HOUSTON. - 13 December 11
NASA Experiments with Hottest Toy in America: Intern Kinect's with Technology
By: Heather L. Ogletree
Glennoah Billie came to the Undergraduate Student Research Program (USRP) from the Southwestern Indian Polytechnic Institute (SIPI) in New Mexico, a recognized tribal college, making him the third tribal college student to take part in USRP at Johnson Space Center (JSC) in Houston. Growing up on Navajo Nation Reservation, the dual computer engineering and computer science major always wanted to work for NASA, and through USRP, he got his chance.
Last summer, Billie joined NASA Mentor Helen Neighbors in the Human Interface Branch to take part in a project entitled “Complex human-machine interface using pressure gloves,” where he would develop and test a prototype for pressure gloves operated by a human-machine interface similar to the ones used for Robonaut. However, by the time Billie arrived, the project had changed. This is a common situation at NASA: projects continually evolve making the ability to be flexible an invaluable skill in the world of NASA. Instead of experiencing the human-machine interface of his original project, he was now focused on the machine side of the work.
“I was reassigned to a project called ‘Microsoft Kinect Evaluation,’” explained Billie. “The Microsoft Kinect Sensor is a fascinating piece of gaming equipment that has potentially endless applications. My project entailed dismantling the Kinect to learn both the hardware and software of this brilliant piece of ingenuity.” He also explored possible space exploration-based applications of Kinect’s sensor technology.
Being a sophomore, Billie had little experience with actual programming outside what he had seen in books at school. He noted, “I always had my nose in the book and never actually learned what I’ve learned until this internship.” Although this made the basics of the project a challenge, with some research and some help from his mentors, Billie was able to use and expand his programming skills in C++ to evaluate the newly released software development kit and its debug capability for Kinect so that future interns could begin programming applications for human interfaces with future spacecraft. From this experience with the Kinect hardware and SDK beta software, he gained technical acuity which is critical experience for computer engineers.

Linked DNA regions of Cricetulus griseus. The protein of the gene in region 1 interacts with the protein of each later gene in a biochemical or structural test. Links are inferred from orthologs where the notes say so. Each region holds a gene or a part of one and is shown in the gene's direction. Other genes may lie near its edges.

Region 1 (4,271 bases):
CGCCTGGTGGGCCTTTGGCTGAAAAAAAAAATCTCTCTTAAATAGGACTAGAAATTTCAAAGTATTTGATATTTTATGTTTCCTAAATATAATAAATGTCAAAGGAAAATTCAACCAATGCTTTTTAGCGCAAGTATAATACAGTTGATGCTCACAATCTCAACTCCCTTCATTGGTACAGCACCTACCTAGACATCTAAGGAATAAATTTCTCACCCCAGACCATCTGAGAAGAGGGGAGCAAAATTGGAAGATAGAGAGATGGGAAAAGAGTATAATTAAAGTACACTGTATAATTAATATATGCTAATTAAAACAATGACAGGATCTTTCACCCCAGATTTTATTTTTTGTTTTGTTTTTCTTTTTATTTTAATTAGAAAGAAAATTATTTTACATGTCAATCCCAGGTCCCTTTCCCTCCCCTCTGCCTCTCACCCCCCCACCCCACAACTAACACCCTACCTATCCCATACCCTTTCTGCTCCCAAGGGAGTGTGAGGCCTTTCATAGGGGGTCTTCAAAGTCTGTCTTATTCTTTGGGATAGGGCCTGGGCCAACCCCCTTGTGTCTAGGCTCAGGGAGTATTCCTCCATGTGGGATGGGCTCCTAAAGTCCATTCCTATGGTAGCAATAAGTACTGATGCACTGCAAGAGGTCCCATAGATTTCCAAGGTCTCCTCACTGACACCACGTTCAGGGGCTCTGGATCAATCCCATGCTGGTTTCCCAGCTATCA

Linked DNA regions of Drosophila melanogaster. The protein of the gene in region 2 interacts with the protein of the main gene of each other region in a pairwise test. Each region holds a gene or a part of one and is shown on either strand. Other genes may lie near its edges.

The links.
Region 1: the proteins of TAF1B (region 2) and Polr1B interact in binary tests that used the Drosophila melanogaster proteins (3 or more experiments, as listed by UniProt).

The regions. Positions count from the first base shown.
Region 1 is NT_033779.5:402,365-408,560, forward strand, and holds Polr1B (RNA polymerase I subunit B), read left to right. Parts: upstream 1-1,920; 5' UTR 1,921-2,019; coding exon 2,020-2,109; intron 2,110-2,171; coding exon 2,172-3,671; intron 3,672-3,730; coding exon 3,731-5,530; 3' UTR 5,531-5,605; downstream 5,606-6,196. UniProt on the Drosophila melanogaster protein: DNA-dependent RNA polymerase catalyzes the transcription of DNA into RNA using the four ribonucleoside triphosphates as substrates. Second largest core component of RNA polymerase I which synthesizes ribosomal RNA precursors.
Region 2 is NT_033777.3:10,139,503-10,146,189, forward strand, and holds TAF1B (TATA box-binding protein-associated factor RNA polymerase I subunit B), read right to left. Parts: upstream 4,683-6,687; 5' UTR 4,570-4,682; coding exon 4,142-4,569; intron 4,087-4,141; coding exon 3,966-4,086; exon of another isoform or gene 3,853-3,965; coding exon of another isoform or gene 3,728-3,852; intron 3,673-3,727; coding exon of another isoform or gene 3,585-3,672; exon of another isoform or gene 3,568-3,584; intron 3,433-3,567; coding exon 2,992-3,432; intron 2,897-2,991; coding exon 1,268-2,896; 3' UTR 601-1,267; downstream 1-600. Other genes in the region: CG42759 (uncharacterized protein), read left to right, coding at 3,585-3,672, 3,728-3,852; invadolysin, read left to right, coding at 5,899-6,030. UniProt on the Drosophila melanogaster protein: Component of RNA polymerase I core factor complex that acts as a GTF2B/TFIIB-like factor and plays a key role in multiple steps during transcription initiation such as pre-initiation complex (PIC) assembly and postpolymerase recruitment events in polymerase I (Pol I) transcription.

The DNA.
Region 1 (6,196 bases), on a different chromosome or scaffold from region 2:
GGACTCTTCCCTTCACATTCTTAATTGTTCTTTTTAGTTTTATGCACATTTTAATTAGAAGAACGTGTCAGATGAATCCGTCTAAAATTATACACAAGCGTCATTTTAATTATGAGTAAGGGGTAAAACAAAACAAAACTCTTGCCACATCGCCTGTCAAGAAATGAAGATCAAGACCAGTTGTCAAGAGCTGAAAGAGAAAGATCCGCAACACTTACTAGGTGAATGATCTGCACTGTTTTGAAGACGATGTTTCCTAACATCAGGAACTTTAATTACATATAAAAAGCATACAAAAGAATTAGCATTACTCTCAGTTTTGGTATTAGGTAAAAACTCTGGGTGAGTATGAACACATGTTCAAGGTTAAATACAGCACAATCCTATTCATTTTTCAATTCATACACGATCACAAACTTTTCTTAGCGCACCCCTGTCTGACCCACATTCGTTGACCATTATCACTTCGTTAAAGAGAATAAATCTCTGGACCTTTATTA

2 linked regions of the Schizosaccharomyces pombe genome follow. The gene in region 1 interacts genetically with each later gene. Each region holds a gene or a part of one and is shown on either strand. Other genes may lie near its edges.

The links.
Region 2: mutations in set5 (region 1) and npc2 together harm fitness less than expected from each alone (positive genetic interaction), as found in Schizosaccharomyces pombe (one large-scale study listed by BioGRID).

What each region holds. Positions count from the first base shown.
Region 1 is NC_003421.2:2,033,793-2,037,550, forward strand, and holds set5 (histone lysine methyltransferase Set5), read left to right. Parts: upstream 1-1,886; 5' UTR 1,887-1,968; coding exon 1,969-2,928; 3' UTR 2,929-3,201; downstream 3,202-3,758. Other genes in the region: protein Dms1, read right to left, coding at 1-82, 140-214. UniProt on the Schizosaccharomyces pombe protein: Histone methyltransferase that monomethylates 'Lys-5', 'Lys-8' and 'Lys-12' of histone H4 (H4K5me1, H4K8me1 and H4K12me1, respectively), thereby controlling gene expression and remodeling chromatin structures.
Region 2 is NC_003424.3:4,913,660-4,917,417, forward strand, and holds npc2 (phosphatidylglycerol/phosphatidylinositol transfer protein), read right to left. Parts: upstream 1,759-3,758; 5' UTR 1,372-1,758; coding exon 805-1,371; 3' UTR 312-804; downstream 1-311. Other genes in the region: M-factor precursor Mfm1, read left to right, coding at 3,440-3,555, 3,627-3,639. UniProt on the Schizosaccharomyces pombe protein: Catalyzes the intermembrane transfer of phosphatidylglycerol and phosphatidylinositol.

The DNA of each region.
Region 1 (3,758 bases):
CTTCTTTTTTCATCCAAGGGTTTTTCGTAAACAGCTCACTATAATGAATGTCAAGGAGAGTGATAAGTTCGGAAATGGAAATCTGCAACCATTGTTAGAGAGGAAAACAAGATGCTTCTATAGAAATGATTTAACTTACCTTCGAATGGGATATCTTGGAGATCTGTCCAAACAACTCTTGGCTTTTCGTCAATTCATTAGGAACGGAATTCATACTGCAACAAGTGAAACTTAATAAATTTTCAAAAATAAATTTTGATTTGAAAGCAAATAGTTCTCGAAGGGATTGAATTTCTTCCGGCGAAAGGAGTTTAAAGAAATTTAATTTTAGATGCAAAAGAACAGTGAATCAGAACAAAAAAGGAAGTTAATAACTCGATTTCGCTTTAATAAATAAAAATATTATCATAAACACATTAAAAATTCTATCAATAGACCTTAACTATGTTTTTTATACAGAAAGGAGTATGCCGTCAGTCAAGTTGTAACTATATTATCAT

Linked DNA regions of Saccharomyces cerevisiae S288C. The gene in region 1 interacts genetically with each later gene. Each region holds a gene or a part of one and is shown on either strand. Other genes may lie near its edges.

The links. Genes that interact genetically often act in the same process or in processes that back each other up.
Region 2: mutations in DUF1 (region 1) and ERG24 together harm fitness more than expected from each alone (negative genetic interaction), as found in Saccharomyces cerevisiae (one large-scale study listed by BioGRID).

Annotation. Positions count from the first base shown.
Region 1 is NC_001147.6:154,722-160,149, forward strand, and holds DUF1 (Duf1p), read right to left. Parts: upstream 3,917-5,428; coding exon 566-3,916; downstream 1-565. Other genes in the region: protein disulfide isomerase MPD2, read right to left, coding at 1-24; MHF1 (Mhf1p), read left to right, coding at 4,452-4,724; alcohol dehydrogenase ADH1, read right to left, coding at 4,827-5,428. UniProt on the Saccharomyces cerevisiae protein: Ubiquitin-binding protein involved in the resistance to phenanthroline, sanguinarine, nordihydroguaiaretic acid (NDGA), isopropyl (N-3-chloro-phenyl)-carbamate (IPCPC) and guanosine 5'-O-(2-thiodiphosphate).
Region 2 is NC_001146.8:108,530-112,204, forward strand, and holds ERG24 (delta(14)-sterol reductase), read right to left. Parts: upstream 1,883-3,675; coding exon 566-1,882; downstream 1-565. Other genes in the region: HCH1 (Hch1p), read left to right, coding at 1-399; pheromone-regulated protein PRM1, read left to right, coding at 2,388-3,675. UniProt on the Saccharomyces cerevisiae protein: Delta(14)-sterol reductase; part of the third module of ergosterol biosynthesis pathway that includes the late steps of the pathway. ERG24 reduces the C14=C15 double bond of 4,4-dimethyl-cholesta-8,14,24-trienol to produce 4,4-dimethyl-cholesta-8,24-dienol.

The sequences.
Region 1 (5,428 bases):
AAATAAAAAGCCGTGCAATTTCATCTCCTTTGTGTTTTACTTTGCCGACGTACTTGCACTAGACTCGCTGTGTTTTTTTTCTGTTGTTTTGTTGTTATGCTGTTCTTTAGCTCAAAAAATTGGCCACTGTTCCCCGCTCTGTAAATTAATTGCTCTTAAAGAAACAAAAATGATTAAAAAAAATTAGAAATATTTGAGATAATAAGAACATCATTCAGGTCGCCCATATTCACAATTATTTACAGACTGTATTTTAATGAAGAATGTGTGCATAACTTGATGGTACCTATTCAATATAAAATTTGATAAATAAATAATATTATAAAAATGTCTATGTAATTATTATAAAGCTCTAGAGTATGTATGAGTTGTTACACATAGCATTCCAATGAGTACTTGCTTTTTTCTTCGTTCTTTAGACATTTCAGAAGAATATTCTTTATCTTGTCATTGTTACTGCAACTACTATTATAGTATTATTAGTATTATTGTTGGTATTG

Billie also faced the common challenges of time constraints, web-accessibility and availability of required materials that many summer interns face since they have a short ten weeks to complete their tasks. However, these challenges helped to prepare Billie for the STEM workforce by teaching him time-management, flexibility and the professional self-confidence to have a successful future.
In the future, Billie hopes to obtain employment in New Mexico at the Sandia National Lab, Intel or at NASA. As for his time at NASA, he said, “It’s a good feeling to have people close to you though you’re miles away from home. My mentor, Helen Neighbors, has done an amazing job keeping me busy in stuff that I’m interested in.” Hopefully, Billie will take this message back to his university, back to his reservation, and encourage other Native American students to pursue STEM education.